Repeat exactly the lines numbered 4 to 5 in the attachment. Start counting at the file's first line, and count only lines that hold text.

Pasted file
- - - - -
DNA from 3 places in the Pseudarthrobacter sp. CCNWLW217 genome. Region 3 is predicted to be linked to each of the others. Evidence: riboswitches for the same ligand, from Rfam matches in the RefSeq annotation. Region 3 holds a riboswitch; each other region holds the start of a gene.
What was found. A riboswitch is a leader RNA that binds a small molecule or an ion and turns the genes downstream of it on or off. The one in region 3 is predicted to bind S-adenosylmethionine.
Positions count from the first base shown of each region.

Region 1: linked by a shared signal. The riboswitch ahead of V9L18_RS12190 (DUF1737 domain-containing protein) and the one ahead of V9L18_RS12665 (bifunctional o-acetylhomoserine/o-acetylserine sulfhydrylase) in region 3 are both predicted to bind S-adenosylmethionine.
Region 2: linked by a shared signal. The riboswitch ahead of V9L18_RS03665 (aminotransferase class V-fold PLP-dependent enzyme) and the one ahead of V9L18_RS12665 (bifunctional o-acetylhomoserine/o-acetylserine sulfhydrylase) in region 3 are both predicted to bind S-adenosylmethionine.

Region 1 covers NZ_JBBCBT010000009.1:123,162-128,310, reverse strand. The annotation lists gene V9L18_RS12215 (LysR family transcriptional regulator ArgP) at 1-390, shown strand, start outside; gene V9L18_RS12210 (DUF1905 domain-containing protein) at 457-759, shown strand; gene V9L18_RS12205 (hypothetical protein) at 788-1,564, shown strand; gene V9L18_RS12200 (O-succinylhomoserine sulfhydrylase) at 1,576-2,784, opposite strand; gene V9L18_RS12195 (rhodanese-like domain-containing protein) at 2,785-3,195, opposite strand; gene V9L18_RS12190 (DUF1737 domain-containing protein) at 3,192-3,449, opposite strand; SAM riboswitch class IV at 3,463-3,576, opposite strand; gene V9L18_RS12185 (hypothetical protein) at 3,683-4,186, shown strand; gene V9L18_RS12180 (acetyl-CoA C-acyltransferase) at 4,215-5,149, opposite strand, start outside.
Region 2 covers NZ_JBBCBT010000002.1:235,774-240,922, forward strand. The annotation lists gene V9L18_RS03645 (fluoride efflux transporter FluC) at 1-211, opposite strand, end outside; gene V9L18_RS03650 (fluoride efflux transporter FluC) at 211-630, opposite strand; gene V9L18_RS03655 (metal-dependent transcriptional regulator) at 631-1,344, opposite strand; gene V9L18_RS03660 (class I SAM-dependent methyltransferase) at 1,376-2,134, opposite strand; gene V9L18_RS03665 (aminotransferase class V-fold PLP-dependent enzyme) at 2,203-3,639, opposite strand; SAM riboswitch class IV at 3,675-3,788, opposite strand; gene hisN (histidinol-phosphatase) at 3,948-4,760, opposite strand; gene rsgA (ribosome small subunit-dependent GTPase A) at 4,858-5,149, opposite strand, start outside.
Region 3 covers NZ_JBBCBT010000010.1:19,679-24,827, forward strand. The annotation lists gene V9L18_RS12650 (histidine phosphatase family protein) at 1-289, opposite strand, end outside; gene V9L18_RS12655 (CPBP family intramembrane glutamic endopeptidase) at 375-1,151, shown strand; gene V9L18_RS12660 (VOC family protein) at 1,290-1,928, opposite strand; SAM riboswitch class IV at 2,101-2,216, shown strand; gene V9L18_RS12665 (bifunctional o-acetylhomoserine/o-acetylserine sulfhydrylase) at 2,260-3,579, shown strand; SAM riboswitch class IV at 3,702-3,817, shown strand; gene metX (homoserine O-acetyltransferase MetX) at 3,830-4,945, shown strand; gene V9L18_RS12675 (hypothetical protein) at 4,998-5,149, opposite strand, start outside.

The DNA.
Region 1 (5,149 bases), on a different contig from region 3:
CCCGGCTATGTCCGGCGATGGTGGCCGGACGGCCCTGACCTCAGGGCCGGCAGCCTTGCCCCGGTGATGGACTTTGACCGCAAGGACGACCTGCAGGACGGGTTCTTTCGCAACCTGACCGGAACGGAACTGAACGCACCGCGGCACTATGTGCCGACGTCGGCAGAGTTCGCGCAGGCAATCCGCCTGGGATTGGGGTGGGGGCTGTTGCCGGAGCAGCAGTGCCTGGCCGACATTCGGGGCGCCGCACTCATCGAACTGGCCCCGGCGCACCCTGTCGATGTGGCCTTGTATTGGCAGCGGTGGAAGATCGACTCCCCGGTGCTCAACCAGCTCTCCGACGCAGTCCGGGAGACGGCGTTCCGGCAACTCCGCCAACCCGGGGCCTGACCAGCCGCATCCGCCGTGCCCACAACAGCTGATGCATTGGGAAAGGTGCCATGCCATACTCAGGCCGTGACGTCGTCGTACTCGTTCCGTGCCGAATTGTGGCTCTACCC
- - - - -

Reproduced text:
Region 1: linked by a shared signal. The riboswitch ahead of V9L18_RS12190 (DUF1737 domain-containing protein) and the one ahead of V9L18_RS12665 (bifunctional o-acetylhomoserine/o-acetylserine sulfhydrylase) in region 3 are both predicted to bind S-adenosylmethionine.
Region 2: linked by a shared signal. The riboswitch ahead of V9L18_RS03665 (aminotransferase class V-fold PLP-dependent enzyme) and the one ahead of V9L18_RS12665 (bifunctional o-acetylhomoserine/o-acetylserine sulfhydrylase) in region 3 are both predicted to bind S-adenosylmethionine.